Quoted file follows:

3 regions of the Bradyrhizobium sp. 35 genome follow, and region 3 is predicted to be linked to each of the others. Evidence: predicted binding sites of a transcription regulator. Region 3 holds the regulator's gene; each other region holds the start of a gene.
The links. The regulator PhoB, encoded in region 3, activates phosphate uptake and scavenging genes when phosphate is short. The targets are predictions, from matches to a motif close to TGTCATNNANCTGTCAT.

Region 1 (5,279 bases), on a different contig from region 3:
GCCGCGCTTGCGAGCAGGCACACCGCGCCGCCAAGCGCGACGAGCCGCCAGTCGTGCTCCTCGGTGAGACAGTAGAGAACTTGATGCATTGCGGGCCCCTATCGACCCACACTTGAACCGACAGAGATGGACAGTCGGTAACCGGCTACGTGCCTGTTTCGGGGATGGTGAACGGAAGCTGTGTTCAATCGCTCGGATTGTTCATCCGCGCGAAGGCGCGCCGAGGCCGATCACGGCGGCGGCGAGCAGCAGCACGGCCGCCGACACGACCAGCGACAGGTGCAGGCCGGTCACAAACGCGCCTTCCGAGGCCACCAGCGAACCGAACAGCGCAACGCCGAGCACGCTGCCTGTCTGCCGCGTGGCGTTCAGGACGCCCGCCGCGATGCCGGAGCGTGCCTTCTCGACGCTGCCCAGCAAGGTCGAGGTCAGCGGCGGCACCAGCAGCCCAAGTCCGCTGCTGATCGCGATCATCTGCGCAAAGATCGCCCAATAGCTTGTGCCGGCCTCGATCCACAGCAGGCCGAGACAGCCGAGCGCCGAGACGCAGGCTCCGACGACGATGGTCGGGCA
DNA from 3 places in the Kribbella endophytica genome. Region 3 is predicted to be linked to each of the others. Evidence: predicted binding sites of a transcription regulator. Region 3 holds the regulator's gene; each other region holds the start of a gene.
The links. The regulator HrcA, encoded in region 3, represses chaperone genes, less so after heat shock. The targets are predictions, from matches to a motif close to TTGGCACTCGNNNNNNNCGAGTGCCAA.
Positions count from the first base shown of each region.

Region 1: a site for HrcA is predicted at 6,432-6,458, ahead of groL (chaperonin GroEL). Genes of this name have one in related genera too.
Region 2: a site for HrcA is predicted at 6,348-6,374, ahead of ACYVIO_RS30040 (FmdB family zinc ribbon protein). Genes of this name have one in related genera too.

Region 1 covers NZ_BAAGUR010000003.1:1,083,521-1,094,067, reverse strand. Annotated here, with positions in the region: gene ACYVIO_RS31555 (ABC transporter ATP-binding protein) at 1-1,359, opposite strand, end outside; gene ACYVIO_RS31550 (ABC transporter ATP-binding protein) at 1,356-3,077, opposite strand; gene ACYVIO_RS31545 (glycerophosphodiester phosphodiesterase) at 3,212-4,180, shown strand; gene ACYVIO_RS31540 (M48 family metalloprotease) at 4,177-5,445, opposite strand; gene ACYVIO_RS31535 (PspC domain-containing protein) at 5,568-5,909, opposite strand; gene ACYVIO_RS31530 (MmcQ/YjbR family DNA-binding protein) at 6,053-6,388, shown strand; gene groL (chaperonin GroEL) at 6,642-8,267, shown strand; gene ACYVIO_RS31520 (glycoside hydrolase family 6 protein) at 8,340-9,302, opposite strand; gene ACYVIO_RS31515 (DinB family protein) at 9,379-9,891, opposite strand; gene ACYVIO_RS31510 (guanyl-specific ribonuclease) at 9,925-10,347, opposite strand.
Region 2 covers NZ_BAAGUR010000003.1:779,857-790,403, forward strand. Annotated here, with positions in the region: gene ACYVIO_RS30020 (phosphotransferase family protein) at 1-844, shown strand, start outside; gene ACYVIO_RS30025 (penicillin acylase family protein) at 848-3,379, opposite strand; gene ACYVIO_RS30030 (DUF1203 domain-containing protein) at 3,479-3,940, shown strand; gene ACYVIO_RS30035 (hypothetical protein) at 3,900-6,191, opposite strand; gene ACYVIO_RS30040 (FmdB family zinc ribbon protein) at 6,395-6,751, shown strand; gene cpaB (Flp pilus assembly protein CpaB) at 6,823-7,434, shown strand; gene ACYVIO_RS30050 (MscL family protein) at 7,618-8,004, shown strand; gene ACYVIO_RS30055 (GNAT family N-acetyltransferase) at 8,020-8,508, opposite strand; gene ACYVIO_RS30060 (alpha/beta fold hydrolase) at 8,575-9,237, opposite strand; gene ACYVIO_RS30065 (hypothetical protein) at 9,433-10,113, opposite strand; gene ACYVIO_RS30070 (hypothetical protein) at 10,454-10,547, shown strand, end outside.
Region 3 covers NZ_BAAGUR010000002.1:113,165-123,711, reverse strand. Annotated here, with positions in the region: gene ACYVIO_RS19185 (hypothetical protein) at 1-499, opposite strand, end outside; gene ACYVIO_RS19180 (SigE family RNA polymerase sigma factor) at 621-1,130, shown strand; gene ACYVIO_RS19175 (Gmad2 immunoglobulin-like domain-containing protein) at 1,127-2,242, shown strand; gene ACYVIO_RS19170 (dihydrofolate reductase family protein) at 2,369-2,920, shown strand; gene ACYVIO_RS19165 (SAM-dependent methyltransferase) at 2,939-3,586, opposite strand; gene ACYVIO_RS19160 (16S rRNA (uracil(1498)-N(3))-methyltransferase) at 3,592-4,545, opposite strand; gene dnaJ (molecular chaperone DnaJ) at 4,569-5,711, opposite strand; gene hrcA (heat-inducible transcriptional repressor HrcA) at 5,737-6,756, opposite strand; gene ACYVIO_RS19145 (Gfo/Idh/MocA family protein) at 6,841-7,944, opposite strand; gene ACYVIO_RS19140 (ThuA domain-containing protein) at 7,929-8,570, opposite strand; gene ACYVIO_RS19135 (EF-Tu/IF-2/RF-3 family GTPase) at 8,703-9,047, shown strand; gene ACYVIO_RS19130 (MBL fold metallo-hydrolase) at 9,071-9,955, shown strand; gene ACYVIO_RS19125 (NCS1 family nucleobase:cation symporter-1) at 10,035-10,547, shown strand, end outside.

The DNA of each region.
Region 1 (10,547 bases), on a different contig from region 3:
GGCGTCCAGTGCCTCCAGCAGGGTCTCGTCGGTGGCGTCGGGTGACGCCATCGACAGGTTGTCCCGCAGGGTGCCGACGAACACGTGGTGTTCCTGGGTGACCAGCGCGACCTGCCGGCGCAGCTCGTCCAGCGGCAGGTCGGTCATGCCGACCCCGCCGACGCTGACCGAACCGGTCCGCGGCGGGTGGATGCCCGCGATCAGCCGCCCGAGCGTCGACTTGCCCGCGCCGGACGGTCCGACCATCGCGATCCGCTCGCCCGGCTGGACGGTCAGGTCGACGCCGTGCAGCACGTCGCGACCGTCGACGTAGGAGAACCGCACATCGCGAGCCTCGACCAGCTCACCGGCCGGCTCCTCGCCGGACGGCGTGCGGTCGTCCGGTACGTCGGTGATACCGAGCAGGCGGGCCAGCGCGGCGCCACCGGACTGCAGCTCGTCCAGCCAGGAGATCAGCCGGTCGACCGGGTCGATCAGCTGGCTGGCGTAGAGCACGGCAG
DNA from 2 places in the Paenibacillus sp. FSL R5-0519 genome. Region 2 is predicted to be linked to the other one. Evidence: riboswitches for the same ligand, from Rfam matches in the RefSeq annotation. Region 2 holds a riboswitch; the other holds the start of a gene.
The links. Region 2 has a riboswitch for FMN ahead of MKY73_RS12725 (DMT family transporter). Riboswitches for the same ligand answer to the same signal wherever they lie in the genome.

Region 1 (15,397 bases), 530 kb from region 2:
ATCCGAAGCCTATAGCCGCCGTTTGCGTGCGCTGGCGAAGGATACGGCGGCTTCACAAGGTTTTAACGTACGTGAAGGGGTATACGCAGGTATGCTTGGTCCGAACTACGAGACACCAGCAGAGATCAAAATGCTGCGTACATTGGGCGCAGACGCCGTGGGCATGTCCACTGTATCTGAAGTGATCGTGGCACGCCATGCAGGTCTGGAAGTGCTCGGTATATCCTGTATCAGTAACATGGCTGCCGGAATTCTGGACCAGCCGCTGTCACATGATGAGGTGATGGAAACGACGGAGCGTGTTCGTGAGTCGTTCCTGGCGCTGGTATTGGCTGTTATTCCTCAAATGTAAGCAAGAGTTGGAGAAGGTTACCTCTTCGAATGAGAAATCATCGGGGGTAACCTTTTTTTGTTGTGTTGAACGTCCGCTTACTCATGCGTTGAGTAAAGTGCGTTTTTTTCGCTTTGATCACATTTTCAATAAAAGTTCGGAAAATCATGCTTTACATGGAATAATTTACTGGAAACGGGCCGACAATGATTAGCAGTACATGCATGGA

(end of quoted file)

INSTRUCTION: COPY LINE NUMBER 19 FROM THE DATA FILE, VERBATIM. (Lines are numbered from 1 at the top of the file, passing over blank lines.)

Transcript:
ATCCGAAGCCTATAGCCGCCGTTTGCGTGCGCTGGCGAAGGATACGGCGGCTTCACAAGGTTTTAACGTACGTGAAGGGGTATACGCAGGTATGCTTGGTCCGAACTACGAGACACCAGCAGAGATCAAAATGCTGCGTACATTGGGCGCAGACGCCGTGGGCATGTCCACTGTATCTGAAGTGATCGTGGCACGCCATGCAGGTCTGGAAGTGCTCGGTATATCCTGTATCAGTAACATGGCTGCCGGAATTCTGGACCAGCCGCTGTCACATGATGAGGTGATGGAAACGACGGAGCGTGTTCGTGAGTCGTTCCTGGCGCTGGTATTGGCTGTTATTCCTCAAATGTAAGCAAGAGTTGGAGAAGGTTACCTCTTCGAATGAGAAATCATCGGGGGTAACCTTTTTTTGTTGTGTTGAACGTCCGCTTACTCATGCGTTGAGTAAAGTGCGTTTTTTTCGCTTTGATCACATTTTCAATAAAAGTTCGGAAAATCATGCTTTACATGGAATAATTTACTGGAAACGGGCCGACAATGATTAGCAGTACATGCATGGA